A vast majority of the corporate world is now working at home in the wake of the COVID-19 pandemic. While companies face myriad challenges during this time, it is critical that C-level executives keep security top of mind.
The reason? COVID-19 has brought a dramatic change to the threat landscape: cyber criminals and nation-state groups are increasing their attacks — with no sign of slowing down. Organizations must adjust quickly to this new reality by finding a more secure way to protect their data and assets.
This may well be the time to consider a Zero Trust approach.
In Zero Trust for maximum security, I discuss how the Zero Trust model, conceived in 2010 by John Kindervag, then principal analyst at Forrester Research Inc., assumes that everything around a network asset is hostile. As a result, anything and everything trying to access that asset must be verified. This “deny all, allow some” least-privilege principle, even within a trusted environment, is extremely effective in reducing security incidents.
Getting started on this shift will require planning from both a technology and personnel perspective. Organizations considering a Zero Trust environment will need to change the way they design and build their applications and services; these organizations will also need to ensure that stakeholders understand the model’s benefits before making the move.
That said, once past these hurdles, companies will find a new level of security that will enhance business practices for many years to come — throughout a range of scenarios, including our current situation.
If your organization has, in fact, made the decision to move forward with Zero Trust, here are four key steps to take in advance.
- Learn what access is required to which asset. This should be standard operating behavior in any environment — applied to all assets, including devices, services, accounts and data — but should be a particularly important factor in our current remote-working scenario. For example, a database server can only be accessed via a certain application with specific login credentials through specific network ports; documents stored on a file server can only be accessed by specific users from a specific location.
- Establish a unified digital identity-centric framework. The Zero Trust model requires that this unique framework be in place in order to perform the necessary verification of digital identities. This framework is crucial to granting access to verified users or entities, understanding the context of the access and determining the correct policy to apply to the requested access. The unified aspect of the framework is particularly important, as many organizations still run a fragmented identity framework in different parts of the business.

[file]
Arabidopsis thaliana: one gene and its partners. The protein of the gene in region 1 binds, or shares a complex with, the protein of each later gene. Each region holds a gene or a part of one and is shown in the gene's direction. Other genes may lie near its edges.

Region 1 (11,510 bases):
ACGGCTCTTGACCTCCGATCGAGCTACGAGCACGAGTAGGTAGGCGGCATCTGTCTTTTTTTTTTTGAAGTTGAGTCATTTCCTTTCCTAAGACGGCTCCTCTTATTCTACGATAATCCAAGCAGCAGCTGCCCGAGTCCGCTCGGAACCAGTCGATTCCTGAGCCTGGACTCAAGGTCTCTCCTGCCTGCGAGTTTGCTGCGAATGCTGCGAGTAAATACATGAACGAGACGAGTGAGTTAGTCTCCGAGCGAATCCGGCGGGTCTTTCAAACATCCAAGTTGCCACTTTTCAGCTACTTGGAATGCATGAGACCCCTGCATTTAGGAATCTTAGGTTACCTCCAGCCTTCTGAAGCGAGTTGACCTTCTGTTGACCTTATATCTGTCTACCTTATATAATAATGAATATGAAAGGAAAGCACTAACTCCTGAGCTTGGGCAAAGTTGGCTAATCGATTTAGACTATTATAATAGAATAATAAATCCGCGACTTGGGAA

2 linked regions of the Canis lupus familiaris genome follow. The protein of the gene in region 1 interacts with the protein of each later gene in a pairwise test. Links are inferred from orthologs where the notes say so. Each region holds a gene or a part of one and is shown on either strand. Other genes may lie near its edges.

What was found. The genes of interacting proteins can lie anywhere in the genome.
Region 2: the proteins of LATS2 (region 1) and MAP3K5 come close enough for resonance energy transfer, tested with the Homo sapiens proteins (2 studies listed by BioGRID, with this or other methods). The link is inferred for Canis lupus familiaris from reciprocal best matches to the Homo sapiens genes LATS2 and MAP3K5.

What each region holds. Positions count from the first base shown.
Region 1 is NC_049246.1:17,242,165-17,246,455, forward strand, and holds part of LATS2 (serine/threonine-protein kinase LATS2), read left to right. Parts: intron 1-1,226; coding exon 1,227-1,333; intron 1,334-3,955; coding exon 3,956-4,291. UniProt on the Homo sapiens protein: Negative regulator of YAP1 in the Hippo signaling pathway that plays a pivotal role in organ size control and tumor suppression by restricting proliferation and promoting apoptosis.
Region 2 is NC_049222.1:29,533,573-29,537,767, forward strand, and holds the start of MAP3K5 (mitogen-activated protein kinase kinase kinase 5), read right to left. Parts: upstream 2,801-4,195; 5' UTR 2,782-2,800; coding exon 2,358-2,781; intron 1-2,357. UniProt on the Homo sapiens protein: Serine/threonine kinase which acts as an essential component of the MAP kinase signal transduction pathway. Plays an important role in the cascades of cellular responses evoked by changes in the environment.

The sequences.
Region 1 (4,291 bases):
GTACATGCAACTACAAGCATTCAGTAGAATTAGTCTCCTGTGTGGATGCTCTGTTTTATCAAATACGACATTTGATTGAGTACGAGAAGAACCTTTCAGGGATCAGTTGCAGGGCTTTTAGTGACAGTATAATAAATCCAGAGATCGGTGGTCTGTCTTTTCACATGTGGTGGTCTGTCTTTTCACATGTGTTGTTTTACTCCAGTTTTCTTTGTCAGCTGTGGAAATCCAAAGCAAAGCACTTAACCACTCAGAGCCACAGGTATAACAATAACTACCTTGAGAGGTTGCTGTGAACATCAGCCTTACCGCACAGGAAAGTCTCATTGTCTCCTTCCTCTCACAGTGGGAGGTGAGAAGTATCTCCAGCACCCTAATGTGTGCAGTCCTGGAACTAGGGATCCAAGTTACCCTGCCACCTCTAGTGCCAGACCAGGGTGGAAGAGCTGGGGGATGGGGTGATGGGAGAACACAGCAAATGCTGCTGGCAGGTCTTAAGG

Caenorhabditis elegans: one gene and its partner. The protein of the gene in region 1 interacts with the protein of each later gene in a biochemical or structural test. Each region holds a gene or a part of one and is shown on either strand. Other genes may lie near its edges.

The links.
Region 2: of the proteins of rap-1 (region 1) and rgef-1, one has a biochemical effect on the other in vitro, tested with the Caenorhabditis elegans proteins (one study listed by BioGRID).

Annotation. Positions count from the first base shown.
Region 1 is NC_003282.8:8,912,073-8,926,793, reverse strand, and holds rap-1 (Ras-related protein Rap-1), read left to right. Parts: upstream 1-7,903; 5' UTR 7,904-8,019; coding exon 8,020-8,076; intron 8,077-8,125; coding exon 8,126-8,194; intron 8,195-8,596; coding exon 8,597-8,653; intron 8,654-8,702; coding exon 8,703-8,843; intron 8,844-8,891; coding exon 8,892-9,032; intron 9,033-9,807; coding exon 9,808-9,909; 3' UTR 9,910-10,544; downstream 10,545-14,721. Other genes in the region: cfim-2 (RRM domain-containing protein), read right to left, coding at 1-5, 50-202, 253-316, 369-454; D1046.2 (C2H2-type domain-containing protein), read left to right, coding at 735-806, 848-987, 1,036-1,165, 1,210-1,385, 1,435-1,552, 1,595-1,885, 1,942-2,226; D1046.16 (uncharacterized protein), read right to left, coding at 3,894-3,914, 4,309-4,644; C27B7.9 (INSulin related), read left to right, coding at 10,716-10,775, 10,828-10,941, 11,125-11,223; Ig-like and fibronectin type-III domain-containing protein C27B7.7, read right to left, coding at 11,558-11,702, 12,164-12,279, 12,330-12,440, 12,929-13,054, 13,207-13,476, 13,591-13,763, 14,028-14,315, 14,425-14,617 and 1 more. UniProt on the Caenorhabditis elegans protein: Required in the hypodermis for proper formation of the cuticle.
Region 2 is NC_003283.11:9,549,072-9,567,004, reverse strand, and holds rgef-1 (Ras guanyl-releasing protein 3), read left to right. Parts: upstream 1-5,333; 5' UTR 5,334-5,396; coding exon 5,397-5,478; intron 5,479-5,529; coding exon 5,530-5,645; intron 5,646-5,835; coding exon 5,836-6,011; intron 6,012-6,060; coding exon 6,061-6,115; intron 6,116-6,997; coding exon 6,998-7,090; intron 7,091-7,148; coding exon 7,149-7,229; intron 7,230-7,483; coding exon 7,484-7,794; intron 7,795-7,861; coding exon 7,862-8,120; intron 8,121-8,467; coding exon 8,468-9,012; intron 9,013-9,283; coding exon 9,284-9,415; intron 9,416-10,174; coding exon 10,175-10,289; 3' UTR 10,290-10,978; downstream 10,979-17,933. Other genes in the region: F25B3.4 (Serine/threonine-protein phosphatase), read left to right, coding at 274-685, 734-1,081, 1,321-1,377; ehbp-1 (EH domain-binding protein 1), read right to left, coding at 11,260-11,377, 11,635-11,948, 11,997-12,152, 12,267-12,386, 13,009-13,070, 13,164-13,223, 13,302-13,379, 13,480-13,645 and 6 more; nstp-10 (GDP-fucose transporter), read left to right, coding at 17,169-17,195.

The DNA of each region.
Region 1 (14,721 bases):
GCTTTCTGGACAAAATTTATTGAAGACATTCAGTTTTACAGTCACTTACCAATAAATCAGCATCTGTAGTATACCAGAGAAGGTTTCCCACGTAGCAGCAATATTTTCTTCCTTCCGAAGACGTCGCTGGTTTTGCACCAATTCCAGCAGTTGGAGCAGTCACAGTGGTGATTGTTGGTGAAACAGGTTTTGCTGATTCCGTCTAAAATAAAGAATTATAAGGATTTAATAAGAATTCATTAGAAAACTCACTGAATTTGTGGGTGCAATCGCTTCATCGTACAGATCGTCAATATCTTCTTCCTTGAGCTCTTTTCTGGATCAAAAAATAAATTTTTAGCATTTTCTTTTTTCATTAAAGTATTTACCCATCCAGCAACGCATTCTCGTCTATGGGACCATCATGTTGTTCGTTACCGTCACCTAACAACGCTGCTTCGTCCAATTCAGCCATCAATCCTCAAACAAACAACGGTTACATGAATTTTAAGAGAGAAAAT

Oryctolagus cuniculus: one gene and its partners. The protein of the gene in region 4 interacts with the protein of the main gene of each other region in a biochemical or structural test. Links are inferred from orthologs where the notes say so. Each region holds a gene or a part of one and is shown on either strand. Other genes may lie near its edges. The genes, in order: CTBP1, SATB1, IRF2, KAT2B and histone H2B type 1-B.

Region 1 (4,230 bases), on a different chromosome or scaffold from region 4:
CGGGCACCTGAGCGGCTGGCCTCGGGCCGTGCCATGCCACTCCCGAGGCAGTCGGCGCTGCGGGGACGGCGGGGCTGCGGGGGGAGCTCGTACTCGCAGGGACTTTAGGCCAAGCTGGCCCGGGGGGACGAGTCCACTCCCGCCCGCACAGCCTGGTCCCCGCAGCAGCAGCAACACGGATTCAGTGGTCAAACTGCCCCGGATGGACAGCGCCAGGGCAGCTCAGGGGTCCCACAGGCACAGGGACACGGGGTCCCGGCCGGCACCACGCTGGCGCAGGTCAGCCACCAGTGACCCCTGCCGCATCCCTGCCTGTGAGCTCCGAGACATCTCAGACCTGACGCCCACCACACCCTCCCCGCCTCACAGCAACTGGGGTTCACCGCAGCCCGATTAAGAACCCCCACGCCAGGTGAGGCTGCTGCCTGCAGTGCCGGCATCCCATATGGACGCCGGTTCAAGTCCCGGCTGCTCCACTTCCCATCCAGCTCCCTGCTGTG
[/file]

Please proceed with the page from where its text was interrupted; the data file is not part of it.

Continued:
- Define a robust access policy. Even when a user or entity is verified after being properly authenticated, it does not mean that this person/entity will always have complete access to an asset. A strong Zero Trust environment enforces good policies to achieve the least-privilege outcome. In fact, if developed correctly, good policies can detect anomalous activities that indicate malicious behavior; this is precisely how Zero Trust helps to proactively reduce security incidents.
- Monitor and optimize all approved access and react quickly to unapproved access. In an effective Zero Trust environment, a security operations center (SOC) must continuously monitor all access, approved or otherwise, to ensure cyber defense. Any unapproved access indicates that an anomaly has occurred, and it will require the cyber security team to investigate to determine whether there is an active attempt to compromise the environment. For all approved access, it is important to verify that the organization is constantly reviewing policies to ensure that access is always aligned to business requirements.
One final tip: Zero Trust should be implemented in phases rather than as a big bang. A phased approach allows for a manageable transformation from a legacy “trust but verify” operation to a “do not trust and verify” outcome without adversely disrupting other parts of the business. This final point is particularly important as, in our current reality, phased changes may be all that companies — and their mostly remote personnel — can accommodate at the moment.